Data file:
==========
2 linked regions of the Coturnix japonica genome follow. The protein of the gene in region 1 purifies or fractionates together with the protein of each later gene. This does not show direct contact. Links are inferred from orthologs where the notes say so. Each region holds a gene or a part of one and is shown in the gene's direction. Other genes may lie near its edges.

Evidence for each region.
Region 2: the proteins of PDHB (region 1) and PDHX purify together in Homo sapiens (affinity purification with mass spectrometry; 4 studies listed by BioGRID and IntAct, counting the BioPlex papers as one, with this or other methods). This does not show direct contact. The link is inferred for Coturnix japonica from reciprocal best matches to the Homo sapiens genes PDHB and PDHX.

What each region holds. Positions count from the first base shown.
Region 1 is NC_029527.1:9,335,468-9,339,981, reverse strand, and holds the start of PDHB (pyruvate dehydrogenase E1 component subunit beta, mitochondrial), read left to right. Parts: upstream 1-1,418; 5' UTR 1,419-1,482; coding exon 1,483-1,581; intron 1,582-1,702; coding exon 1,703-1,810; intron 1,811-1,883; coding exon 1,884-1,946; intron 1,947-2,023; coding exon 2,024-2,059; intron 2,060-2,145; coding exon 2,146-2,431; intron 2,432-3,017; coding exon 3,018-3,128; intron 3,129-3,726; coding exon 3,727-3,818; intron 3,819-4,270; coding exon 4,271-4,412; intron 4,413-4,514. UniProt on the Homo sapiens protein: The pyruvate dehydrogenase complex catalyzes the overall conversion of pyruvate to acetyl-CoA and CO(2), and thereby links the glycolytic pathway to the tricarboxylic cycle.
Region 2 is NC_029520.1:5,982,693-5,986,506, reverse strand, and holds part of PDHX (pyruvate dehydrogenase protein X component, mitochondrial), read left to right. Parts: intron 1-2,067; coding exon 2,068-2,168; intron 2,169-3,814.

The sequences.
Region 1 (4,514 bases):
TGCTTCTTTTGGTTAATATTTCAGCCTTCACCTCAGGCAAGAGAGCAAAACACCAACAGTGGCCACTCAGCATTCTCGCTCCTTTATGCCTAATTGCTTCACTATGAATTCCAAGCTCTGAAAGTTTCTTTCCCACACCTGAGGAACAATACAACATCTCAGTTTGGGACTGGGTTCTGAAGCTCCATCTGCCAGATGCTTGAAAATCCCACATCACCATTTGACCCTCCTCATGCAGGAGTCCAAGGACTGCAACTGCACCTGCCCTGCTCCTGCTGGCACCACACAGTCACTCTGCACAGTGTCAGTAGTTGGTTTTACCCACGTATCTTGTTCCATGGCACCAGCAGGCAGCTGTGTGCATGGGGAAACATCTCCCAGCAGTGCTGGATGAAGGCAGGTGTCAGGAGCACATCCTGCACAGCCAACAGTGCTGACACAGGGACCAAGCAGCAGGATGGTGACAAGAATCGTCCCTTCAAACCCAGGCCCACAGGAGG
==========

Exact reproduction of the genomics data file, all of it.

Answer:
2 linked regions of the Coturnix japonica genome follow. The protein of the gene in region 1 purifies or fractionates together with the protein of each later gene. This does not show direct contact. Links are inferred from orthologs where the notes say so. Each region holds a gene or a part of one and is shown in the gene's direction. Other genes may lie near its edges.

Evidence for each region.
Region 2: the proteins of PDHB (region 1) and PDHX purify together in Homo sapiens (affinity purification with mass spectrometry; 4 studies listed by BioGRID and IntAct, counting the BioPlex papers as one, with this or other methods). This does not show direct contact. The link is inferred for Coturnix japonica from reciprocal best matches to the Homo sapiens genes PDHB and PDHX.

What each region holds. Positions count from the first base shown.
Region 1 is NC_029527.1:9,335,468-9,339,981, reverse strand, and holds the start of PDHB (pyruvate dehydrogenase E1 component subunit beta, mitochondrial), read left to right. Parts: upstream 1-1,418; 5' UTR 1,419-1,482; coding exon 1,483-1,581; intron 1,582-1,702; coding exon 1,703-1,810; intron 1,811-1,883; coding exon 1,884-1,946; intron 1,947-2,023; coding exon 2,024-2,059; intron 2,060-2,145; coding exon 2,146-2,431; intron 2,432-3,017; coding exon 3,018-3,128; intron 3,129-3,726; coding exon 3,727-3,818; intron 3,819-4,270; coding exon 4,271-4,412; intron 4,413-4,514. UniProt on the Homo sapiens protein: The pyruvate dehydrogenase complex catalyzes the overall conversion of pyruvate to acetyl-CoA and CO(2), and thereby links the glycolytic pathway to the tricarboxylic cycle.
Region 2 is NC_029520.1:5,982,693-5,986,506, reverse strand, and holds part of PDHX (pyruvate dehydrogenase protein X component, mitochondrial), read left to right. Parts: intron 1-2,067; coding exon 2,068-2,168; intron 2,169-3,814.

The sequences.
Region 1 (4,514 bases):
TGCTTCTTTTGGTTAATATTTCAGCCTTCACCTCAGGCAAGAGAGCAAAACACCAACAGTGGCCACTCAGCATTCTCGCTCCTTTATGCCTAATTGCTTCACTATGAATTCCAAGCTCTGAAAGTTTCTTTCCCACACCTGAGGAACAATACAACATCTCAGTTTGGGACTGGGTTCTGAAGCTCCATCTGCCAGATGCTTGAAAATCCCACATCACCATTTGACCCTCCTCATGCAGGAGTCCAAGGACTGCAACTGCACCTGCCCTGCTCCTGCTGGCACCACACAGTCACTCTGCACAGTGTCAGTAGTTGGTTTTACCCACGTATCTTGTTCCATGGCACCAGCAGGCAGCTGTGTGCATGGGGAAACATCTCCCAGCAGTGCTGGATGAAGGCAGGTGTCAGGAGCACATCCTGCACAGCCAACAGTGCTGACACAGGGACCAAGCAGCAGGATGGTGACAAGAATCGTCCCTTCAAACCCAGGCCCACAGGAGG